July 23, 2009
State of the Mountain West
The Mountain West Conference football media days wrapped up with commissioner Craig Thompson addressing the media. Thompson gave his "state of the conference" address and concluded with an extensive question and answer period with the attending media. Thompson addressed many key points that have been brought up within the MWC footprint as well as nationally in the last eight months.
Over the last decade, the Mountain West has grown from a conference that didn't even have a name for several months to one of the more recognizable names in college sports, though, as Thompson said, "there might be an adjective in front of the Mountain West in some circles." The key to that rise in notoriety has been the play of the student-athletes. "[It is] a topic that might have been missed by folks in the past, the student-athlete," Thompson said. "There are very few leagues if any that have had a first pick in the NFL draft, a first pick in the NBA draft, and now a first pick in the Major League draft with Stephen Strasberg. Number-one picks in three professional sports in a very short period of time. Of course, Alex Smith and Andrew Bogut were in the same year. I think that shows the abilities and certainly the character of the student-athletes that come out of this conference. We can play and perform at a very high level. And I think that's a major problem with the Bowl Championship Series, the BCS.
I think the crux of our whole argument this spring was that it should be more performance based."
The BCS was a major topic of the two day conference. No one is apologizing for the performance of the conference in the last ten years, which includes victories over teams such as Alabama, USC, Tennessee, Oklahoma, Arizona State, Wisconsin, and more. "We're saying that we are performing at a level that equates to automatic qualification," Thompson said. "Certainly we need to continue to perform, we need to win games. You're not going to bluff your way, you're not going to talk your way into the BCS, you're going to earn your way into the BCS. I think one of the best comments yesterday came from the Rose Bowl. 'Utah's predicted to be third in your league? Utah's your bell-cow that won two BCS bowl games!' That's what we're trying to accomplish. This is a deep league, it's a multi-faceted league."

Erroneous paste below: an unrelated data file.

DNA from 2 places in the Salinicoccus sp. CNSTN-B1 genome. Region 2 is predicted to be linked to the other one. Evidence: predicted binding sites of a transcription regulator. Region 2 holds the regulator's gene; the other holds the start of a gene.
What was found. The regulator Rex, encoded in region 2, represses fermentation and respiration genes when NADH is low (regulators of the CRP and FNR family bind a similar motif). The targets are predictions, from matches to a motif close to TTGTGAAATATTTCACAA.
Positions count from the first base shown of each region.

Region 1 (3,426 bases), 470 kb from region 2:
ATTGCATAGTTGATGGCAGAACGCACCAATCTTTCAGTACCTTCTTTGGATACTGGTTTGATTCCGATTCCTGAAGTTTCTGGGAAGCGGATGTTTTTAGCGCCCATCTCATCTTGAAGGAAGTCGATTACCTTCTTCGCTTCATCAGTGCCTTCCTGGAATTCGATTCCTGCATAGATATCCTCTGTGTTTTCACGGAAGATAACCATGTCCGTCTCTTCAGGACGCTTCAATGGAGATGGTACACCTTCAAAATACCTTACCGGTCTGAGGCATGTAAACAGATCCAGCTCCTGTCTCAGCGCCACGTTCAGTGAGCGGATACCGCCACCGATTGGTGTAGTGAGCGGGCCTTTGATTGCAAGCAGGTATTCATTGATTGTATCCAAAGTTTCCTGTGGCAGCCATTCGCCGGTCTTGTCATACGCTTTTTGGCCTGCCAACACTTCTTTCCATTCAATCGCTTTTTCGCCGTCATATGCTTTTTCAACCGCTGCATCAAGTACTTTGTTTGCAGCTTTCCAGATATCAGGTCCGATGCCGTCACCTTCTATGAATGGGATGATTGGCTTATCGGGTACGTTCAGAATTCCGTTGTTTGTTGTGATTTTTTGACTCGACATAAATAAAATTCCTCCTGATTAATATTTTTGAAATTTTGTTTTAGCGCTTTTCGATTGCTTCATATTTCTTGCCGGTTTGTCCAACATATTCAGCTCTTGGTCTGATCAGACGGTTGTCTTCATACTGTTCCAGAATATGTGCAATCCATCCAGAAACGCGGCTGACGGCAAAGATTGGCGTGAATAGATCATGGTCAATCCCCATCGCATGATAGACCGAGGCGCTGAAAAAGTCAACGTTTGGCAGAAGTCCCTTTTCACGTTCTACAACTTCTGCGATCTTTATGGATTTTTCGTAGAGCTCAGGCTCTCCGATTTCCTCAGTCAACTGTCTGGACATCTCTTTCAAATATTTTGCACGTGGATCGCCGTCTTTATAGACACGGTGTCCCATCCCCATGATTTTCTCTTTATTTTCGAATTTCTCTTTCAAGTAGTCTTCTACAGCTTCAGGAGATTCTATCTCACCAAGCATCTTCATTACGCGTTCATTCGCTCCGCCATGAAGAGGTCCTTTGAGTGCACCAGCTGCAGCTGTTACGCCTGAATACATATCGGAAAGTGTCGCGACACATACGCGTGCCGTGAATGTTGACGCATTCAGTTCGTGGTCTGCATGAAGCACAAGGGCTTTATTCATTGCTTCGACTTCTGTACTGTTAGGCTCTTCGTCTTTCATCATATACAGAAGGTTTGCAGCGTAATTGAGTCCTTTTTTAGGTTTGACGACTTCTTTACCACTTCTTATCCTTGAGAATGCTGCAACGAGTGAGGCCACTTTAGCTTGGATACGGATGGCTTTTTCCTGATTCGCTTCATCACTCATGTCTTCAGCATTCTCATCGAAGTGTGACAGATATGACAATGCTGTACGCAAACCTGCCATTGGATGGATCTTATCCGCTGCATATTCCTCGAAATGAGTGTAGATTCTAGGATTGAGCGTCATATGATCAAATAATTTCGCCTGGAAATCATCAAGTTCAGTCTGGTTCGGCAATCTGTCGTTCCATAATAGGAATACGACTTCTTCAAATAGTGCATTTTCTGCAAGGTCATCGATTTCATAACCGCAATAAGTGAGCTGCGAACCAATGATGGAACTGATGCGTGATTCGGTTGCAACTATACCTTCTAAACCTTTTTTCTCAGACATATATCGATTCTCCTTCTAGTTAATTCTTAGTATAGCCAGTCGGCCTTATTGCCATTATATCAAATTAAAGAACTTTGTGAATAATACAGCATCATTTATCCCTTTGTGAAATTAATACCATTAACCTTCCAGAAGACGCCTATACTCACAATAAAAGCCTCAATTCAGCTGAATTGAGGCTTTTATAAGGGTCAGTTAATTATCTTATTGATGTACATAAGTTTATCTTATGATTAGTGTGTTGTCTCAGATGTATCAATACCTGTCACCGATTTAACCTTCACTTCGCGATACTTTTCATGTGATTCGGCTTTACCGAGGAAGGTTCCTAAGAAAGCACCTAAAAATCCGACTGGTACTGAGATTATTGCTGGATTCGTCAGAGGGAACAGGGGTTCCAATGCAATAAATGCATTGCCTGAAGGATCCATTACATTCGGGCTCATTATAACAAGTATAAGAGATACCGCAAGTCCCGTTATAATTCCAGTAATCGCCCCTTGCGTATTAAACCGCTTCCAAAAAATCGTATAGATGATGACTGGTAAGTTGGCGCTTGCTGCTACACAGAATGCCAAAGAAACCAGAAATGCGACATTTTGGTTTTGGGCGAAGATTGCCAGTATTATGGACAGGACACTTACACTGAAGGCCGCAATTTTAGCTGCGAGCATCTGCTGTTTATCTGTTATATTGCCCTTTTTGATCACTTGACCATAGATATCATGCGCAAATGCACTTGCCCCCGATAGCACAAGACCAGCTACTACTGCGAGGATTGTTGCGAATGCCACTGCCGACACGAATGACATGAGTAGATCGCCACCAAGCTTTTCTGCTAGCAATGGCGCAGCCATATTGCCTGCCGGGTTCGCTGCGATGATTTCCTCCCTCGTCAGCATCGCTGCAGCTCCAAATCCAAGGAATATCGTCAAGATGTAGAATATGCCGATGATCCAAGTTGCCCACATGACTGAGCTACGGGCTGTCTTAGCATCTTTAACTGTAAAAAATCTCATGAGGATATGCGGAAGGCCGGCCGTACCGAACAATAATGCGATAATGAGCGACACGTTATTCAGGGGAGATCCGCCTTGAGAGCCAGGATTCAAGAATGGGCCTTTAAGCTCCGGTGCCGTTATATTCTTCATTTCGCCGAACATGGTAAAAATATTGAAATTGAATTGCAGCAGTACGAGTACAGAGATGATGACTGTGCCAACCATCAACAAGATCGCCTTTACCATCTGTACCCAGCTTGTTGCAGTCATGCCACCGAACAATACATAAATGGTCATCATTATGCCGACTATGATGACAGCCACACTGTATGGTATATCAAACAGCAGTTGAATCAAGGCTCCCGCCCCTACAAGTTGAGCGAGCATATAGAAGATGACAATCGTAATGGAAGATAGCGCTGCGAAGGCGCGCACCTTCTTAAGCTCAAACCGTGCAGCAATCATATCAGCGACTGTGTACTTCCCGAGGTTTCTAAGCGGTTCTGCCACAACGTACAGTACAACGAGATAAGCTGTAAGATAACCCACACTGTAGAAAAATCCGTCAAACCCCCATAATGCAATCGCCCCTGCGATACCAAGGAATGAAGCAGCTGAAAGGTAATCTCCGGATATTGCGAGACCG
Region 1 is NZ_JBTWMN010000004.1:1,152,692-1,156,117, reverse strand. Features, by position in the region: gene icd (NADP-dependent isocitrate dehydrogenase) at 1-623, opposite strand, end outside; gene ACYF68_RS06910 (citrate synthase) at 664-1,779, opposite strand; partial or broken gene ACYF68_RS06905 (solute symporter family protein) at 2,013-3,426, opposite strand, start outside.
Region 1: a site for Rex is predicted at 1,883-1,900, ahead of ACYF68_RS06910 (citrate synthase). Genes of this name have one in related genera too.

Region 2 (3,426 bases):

The BCS moved to a new television network after the 2008 season, signing a contract with ESPN. 10 of the 11 Football Bowl Subdivision conferences initially signed that contract, only the Mountain West did not, at least not until the deadline. The MWC did sign the contract but only because the presidents felt it was in the best interests of their student-athletes. "We felt we couldn't take that opportunity away from our players," Thompson said. "To say, 'you can not participate anymore, [Utah linebacker] Stevenson Sylvester in a BCS game in your senior year - though you played in a BCS game as a junior and did very well.' We can not deny our student athletes that opportunity. As much as we would like to see change in the system, that is the current system. We couldn't take our kids voluntarily out of the chance to participate in postseason play. It would have hurt our recruitment. It was just a place we couldn't go from this juncture. We're going to continue to push for change, but from within. Our student-athletes will not be made pawns."
Thompson also discussed how the teams are chosen, the politics that are involved in the BCS. With two human polls and a complicated series of computer polls each making up a third of the overall BCS standings, Thompson made sure to point out that at least two thirds of that formula is based on opinion and perception. One big issue in the future of the conference and potential change is how the conference will continue to raise the perception of the conference while also increasing their national profile. "I think a lot has been done recently fighting for our guys," Thompson said. "Certainly the name 'Mountain West' is out there. Our coaches can now
recruit a kid in Georgia, recruit a kid in Texas and say if you have a satellite dish you can watch every game. There's a lot leagues, most leagues can't say that. Wins are extremely important. It will be interesting to see the three new coaches and how they compare this conference to the MAC, the Big 10 and the Big 12. Ask them in the conference calls in early November, 'what do you think of this league, how does it compare to where you came from?' I think they're going to say 'it's a very good league, it's everything I thought it would be and then some.' That being said, nothing equates, nothing trumps winning football games."
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